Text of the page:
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Nashville civil rights leaders gather April 30 at Vanderbilt to discuss how ’The Movement’ can be used for social change today

by Apr. 22, 2010, 3:27 PM

Efforts by Nashville’s civil rights activists were key to the historic national struggle for civil rights. On Friday, April 30, members of Nashville’s movement will gather at Vanderbilt University to discuss their experiences, key issues and how the Civil Rights Movement can be used as a model for furthering social change today.

The discussion is open to the public and will be held in the auditorium of Vanderbilt’s Bishop Joseph Johnson Black Cultural Center . The event is the spring conference for the university’s American Studies Program . The schedule is as follows:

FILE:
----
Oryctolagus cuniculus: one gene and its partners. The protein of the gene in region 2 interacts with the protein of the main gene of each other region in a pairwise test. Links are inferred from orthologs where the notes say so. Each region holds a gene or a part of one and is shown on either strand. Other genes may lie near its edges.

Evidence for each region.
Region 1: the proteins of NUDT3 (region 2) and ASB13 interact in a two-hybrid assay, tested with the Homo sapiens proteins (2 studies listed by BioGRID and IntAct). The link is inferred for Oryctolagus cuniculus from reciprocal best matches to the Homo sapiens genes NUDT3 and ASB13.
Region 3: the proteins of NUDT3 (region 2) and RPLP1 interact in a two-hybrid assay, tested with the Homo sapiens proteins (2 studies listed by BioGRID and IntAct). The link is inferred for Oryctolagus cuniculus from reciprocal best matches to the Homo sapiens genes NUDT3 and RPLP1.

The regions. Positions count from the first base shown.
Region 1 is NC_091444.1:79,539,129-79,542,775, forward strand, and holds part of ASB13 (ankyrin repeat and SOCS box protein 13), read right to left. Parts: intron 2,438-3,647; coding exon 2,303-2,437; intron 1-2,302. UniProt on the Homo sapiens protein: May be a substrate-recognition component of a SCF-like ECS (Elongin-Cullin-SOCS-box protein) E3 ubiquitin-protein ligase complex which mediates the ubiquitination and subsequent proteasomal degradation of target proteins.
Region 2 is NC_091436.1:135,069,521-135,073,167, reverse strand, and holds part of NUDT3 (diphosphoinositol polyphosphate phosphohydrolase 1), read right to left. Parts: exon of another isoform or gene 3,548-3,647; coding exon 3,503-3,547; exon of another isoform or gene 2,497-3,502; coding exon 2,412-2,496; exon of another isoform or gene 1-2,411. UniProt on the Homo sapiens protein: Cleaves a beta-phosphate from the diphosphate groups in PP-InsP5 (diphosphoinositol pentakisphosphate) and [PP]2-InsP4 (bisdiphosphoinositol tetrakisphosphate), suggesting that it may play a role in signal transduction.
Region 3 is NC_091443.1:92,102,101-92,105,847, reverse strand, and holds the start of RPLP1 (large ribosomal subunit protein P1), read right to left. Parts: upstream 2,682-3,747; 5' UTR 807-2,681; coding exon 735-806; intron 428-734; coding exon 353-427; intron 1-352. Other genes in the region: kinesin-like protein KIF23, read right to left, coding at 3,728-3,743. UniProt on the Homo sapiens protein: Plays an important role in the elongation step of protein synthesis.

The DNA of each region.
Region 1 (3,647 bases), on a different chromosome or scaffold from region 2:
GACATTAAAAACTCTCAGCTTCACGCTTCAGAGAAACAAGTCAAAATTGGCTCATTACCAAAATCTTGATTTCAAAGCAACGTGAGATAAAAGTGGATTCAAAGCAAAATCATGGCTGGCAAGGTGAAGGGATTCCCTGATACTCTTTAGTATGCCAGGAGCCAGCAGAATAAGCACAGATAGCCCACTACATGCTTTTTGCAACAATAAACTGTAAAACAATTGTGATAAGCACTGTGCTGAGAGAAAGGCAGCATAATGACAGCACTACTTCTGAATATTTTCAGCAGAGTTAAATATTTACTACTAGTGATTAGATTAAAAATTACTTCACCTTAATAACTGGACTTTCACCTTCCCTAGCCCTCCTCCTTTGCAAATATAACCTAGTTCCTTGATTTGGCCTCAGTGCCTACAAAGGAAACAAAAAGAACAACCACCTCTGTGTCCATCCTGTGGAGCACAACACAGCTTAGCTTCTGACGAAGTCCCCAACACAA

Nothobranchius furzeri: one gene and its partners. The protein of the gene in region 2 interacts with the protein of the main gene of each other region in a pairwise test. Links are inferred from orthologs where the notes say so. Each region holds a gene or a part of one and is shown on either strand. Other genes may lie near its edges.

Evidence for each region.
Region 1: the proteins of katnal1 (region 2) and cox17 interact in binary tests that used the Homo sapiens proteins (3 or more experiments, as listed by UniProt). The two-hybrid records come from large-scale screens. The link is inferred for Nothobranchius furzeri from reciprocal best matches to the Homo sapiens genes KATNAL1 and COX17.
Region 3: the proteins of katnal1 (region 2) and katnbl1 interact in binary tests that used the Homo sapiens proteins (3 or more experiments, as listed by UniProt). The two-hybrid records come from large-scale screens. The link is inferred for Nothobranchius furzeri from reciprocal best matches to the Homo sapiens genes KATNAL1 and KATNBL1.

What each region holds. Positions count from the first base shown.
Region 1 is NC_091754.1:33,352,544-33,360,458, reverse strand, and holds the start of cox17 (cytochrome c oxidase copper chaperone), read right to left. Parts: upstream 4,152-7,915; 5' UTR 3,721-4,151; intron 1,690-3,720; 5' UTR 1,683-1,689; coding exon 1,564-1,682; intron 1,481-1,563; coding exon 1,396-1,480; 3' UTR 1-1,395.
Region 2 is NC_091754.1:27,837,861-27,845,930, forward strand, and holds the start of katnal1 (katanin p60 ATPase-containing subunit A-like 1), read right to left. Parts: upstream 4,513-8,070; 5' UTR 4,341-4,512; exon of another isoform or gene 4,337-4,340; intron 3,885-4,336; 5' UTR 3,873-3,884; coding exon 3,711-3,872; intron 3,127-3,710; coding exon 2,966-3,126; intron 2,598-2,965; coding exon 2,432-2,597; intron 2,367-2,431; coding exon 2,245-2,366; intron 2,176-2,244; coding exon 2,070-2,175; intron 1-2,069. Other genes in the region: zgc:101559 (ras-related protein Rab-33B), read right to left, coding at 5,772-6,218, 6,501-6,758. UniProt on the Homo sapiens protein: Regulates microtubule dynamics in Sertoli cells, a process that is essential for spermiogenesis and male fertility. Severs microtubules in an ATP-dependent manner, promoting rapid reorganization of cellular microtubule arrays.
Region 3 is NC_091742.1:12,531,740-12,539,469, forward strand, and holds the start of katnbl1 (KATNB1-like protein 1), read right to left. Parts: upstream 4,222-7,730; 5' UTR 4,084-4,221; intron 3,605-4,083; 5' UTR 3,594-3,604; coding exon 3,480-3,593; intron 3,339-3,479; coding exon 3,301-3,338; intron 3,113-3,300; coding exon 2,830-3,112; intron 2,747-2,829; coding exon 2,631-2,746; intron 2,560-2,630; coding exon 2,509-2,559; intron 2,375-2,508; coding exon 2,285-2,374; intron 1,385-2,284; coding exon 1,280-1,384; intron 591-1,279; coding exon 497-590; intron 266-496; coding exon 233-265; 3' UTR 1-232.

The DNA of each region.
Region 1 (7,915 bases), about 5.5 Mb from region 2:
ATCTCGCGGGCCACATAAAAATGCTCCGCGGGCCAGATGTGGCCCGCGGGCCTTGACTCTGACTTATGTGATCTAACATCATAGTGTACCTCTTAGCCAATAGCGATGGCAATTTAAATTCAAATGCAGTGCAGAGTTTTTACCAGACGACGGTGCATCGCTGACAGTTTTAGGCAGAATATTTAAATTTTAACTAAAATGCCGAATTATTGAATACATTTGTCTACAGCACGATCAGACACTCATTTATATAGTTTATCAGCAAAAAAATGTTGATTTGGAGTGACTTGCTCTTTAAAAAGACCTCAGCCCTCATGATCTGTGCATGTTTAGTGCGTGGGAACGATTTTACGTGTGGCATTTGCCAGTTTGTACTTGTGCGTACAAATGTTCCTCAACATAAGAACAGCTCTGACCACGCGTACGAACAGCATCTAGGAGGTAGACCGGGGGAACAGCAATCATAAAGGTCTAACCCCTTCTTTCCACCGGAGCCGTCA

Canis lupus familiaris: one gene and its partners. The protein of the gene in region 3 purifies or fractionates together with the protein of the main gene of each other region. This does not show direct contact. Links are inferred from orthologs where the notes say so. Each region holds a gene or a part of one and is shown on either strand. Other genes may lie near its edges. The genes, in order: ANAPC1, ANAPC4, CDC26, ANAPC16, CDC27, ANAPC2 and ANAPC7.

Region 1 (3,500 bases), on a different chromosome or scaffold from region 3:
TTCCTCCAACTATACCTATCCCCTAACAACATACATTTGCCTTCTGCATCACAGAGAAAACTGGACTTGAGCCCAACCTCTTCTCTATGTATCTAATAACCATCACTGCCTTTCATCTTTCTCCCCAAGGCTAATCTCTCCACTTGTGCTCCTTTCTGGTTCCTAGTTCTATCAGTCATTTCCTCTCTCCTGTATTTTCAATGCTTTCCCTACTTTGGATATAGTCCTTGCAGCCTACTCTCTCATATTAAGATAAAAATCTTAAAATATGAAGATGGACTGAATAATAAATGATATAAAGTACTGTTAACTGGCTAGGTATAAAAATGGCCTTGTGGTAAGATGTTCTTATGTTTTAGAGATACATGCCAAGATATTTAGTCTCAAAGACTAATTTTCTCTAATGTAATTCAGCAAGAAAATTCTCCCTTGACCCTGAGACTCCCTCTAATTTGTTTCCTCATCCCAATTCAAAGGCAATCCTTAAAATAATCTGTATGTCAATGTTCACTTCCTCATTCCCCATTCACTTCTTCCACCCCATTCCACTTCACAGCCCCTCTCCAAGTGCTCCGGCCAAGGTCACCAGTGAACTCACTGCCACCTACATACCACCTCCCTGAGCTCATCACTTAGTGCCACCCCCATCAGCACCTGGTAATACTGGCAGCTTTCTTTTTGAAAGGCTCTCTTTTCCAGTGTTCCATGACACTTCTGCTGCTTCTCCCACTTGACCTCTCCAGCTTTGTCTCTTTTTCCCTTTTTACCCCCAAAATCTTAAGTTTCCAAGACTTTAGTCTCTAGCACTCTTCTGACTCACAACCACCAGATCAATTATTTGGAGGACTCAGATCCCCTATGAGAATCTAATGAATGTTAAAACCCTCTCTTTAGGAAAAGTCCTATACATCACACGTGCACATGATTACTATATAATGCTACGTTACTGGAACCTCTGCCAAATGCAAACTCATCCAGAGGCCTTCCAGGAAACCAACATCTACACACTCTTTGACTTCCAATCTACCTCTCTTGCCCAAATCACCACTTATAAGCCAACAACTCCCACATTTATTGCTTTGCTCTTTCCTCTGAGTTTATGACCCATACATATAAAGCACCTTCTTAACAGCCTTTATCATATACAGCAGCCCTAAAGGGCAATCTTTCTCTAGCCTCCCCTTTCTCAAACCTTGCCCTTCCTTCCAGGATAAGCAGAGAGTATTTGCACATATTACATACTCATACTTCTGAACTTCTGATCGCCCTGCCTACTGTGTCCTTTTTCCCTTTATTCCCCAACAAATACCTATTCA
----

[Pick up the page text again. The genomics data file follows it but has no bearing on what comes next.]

1:30 to 3:15 p.m. First Session – “Paths into the Movement and Actions Taken”
3:30 to 5 p.m. Second Session – “How the Movement Changed Participant Biographies and Political Culture”
5 to 6 p.m. Concluding Reception

The Rev. James Lawson, Distinguished University Professor at Vanderbilt and a key strategist of the Civil Rights Movement, and Larry Isaac, Vanderbilt professor of sociology, will moderate the discussion that will include civil rights leaders Bernard Lafayette, Kwame Leo Lillard, E. Rip Patton, Charles Sherrod, Matthew Walker and others.

For more information about the program, call (615) 343-8724.

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